As most of you are aware, the Superbowl was played yesterday. It was the 48th Superbowl but only the second one in which my hometown team, the Seattle Seahawks, played. They played against the Denver Broncos, who in contrast, have been to the Superbowl seven times, having won in both 1997 and 1998.

I used to be an avid sports fan. I watched all kinds of sports including Monday Night Football. I lost interest in football after college, I must admit. The fact that my husband knows and cares less about team sports than I do (with the exception of the Oakland A’s as he still speaks fondly of attending the World Series with his late father in ’72, ’73, and ’74), made it easy for me to stop watching. And I know that a lot of people disagree with me but I also stopped following football because it’s a brutal sport. It’s just not safe and we get young kids to do it.

Yesterday, though, I put my concerns aside and watched the game. It was really exciting. But the game wasn’t close at all. The Seahawks dominated from the very first play. The Broncos made a lot of mistakes from the very first play, giving two points to the Seahawks on a safety only twelve seconds into the game. A safety is a weird little way that the defense can score. In other words, our team scored without ever having position of the ball. That kind of start off to the game had to have been pretty discouraging for the Broncos.


The Broncos really didn’t ever recover and the looks on the players faces just got more and more defeated. Yes, they are totally overpaid and what they do is grossly overvalued by our culture. And their humiliation is not akin to the pain of starving to death. But the pain was real and I felt sad for them. When I played softball as a kid, my team was never any good. I remember we once got incredibly routed. It was incredibly frustrated. I was mad and just wanted the game to end. But I also had a job to do so I kept trying to do my best through the entire game. The Broncos didn’t stop playing. They probably didn’t play as well as they would have otherwise but they kept playing until the end.

There was another super bowl lost over the weekend. It was a loss of a literal bowl. I accidentally broke my yellow 4 quart Pyrex mixing bowl.


There it is in shards. It was an ordinary mixing bowl but it was a super bowl, nonetheless. It originally belonged to my grandmother MacKenzie, my dad’s mom. I never met her as she died in 1957, before I was born. She was a child of German immigrants who lived in the Midwest, Chicago and then later in St. Paul, MN. She had four children, three of whom survived past infancy and were born in three different decades, Bill in the teens, Helen in the 20’s, and my dad in 1932. By 1940, my grandmother had lost both an infant son and her husband. The mixing bowl is a bit big for cake making so I typically think of  her having made yeast breads in it. It is the perfect size for proofing dough. Or perhaps she made apple strudel. I know that she was fluent in both English and German but when I’ve asked my dad whether she made German food he says, “She just made regular food.” She sounded like a very interesting woman. In addition to raising three children and becoming a widow during WWII, she worked for the Veteran’s Administration. She was also known on bitterly cold Chicago winter days to invite the African American postal carrier inside to warm up and eat a bowl of soup. This was in the 1940’s. I think this showed a great deal of class. My dad is a very fair person and it sounds like his mom was, too.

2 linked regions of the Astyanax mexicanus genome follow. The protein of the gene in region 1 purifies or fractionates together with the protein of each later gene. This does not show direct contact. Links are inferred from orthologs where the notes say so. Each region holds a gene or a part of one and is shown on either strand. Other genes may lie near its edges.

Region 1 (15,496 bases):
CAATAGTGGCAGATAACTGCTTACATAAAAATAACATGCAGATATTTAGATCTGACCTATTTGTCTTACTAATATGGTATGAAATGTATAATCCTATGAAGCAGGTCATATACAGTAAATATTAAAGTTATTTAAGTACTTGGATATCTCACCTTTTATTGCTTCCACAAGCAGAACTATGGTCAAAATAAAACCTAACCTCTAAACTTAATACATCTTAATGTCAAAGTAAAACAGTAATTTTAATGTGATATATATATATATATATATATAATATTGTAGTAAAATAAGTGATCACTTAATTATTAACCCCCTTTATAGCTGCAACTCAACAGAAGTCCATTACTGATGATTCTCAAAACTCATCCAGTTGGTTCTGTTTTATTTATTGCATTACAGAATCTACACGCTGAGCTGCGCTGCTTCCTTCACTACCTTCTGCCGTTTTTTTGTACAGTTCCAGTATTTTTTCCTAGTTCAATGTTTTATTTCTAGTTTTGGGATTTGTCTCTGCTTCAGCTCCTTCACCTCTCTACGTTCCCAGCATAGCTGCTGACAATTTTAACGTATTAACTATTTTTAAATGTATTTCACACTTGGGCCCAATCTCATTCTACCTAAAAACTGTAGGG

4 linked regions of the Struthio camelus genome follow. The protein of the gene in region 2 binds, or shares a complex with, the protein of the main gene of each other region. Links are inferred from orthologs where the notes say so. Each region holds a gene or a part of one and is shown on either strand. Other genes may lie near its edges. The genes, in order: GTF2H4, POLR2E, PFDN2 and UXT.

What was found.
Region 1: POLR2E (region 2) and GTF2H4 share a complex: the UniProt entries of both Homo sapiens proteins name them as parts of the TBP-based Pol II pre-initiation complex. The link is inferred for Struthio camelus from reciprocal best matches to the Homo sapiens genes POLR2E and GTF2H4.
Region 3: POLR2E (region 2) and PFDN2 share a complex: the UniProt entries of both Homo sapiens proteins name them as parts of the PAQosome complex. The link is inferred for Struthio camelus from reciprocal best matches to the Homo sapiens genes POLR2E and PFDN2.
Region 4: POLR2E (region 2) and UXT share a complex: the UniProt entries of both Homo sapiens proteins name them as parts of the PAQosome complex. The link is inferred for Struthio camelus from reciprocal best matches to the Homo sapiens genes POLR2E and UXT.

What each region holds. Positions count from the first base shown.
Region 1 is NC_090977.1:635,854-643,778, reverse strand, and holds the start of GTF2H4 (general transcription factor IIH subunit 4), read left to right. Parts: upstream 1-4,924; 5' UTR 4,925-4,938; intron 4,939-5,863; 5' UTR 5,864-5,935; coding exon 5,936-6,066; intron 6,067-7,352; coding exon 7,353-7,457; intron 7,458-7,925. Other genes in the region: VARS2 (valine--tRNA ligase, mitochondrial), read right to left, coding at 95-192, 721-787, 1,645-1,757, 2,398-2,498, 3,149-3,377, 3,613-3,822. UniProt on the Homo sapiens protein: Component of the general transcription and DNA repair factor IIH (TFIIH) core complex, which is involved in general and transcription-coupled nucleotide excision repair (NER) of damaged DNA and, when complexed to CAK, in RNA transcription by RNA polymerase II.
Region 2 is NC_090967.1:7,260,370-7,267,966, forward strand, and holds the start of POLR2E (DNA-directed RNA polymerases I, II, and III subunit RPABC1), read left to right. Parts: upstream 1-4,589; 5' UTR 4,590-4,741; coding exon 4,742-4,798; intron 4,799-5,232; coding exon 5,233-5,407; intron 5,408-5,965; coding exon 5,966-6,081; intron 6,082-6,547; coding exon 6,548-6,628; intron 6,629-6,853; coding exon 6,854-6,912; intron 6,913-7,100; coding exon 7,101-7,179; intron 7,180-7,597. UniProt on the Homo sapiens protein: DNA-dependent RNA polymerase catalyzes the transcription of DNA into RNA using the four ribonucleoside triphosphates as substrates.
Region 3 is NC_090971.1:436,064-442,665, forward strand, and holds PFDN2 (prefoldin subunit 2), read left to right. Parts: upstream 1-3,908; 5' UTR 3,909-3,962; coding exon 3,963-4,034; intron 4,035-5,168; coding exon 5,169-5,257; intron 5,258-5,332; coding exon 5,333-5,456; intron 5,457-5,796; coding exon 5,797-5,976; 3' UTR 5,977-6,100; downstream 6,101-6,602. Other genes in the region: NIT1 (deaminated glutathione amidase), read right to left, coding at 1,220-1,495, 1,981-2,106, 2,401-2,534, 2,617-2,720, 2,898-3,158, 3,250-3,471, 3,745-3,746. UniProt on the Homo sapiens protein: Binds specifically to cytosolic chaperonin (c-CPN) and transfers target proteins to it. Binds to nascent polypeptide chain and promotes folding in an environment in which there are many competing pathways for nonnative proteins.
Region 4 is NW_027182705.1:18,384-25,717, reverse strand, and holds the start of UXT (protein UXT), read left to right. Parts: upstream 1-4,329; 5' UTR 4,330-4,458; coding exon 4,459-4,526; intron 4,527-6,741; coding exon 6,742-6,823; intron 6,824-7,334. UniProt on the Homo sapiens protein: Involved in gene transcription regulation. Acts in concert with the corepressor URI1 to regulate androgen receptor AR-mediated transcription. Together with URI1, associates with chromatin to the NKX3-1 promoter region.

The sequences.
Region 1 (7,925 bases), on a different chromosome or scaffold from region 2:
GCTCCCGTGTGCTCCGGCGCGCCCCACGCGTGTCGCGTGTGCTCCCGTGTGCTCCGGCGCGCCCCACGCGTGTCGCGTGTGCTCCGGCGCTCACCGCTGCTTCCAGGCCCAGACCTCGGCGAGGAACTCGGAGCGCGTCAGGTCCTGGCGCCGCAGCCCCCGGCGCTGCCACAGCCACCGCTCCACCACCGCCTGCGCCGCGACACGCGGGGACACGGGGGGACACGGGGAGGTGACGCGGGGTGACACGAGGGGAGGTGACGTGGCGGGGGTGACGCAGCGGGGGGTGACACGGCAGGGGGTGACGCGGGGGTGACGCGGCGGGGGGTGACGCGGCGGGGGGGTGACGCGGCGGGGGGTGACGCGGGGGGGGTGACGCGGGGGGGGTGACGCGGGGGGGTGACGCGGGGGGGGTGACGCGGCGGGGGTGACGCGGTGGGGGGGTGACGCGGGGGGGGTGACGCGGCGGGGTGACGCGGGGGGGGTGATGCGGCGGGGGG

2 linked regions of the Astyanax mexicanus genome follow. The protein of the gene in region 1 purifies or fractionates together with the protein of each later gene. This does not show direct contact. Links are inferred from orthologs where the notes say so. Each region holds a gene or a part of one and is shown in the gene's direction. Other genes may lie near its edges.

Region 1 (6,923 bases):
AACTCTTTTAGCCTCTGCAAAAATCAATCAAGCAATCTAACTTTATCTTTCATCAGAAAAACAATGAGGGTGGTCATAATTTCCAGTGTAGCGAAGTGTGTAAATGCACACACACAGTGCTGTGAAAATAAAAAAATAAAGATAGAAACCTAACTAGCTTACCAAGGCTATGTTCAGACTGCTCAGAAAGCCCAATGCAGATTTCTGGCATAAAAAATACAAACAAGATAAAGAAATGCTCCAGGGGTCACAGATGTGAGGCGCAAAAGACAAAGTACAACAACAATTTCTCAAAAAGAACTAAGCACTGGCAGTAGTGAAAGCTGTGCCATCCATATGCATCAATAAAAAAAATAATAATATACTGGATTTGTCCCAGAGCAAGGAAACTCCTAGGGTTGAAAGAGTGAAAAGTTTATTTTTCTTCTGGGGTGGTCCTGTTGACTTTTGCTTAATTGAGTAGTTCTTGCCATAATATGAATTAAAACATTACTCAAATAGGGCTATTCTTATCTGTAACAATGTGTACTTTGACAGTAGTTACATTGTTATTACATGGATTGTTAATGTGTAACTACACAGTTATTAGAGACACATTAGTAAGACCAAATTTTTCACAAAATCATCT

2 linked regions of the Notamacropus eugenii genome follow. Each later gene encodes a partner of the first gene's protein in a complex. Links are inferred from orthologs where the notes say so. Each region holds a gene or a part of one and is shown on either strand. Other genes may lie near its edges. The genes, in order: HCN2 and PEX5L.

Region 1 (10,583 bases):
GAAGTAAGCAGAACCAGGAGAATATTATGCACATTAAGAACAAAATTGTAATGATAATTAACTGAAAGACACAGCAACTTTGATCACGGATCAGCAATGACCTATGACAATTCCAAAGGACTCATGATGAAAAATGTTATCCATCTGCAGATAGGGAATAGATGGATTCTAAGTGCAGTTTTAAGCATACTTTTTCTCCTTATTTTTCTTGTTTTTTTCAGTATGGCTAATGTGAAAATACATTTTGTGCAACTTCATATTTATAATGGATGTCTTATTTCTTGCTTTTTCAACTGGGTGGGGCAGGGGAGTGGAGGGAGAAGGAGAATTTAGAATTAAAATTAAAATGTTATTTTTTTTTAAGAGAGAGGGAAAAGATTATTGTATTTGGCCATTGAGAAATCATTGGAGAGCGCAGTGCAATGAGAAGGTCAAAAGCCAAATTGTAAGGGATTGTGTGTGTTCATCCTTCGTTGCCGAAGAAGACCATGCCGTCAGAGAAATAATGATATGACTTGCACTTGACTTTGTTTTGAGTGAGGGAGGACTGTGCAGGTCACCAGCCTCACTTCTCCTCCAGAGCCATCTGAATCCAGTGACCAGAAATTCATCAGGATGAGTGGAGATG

My mother inherited this bowl before I was born. She used it to make bread and cakes. And yes, I said that it was too big for cake but not too big for the cakes that my mom made for our family of eight. I remember the sweet and yeasty smells that the bowl contained. I licked leftover cake and cookie batter out of that bowl. When I married, my mom gave the bowl to me and I have had it in my kitchen for nearly 24 years.

My mom did not give me the bowl because I am the only daughter in the family. It wasn’t because it was something traditionally feminine. She gave me the bowl for the special significance it holds in my life. I was a premature baby. I stayed in the hospital for some time but even by the time I was taken home, I was too small to bathe in an infant tub.

Mom bathed me in that yellow Pyrex bowl until I was big enough for a regular tub. I broke a family heirloom. It has made it through multiple cross country moves. On Saturday I was trying to separate it from a larger bowl in which it was nested within the cabinet and it dropped to the floor. It wasn’t a long drop. I can be clumsy in the kitchen because I move too quickly. I have to believe that I’ve dropped that bowl many times before.

The bowl fragments will go out with the trash tomorrow and end up in a landfill. It’s cliche to say but it is true that the memories will live on. And not just the memories of three generations of cooks but the shared memories of mothers who have nurtured their families with food and with physical care taking. And as our culture has changed, we have more men who understand the meditative aspects of baking as well as the feel and smell of a baby when you take her out of the tub to dry off. She’s wet but you hold her to your chest and rub her with a towel. You feel the warm water seeping into your clothes and you smell Johnson and Johnson’s Baby Shampoo.

We win and we lose. We struggle and thrive. We build things and break things. We will continue to care for each other.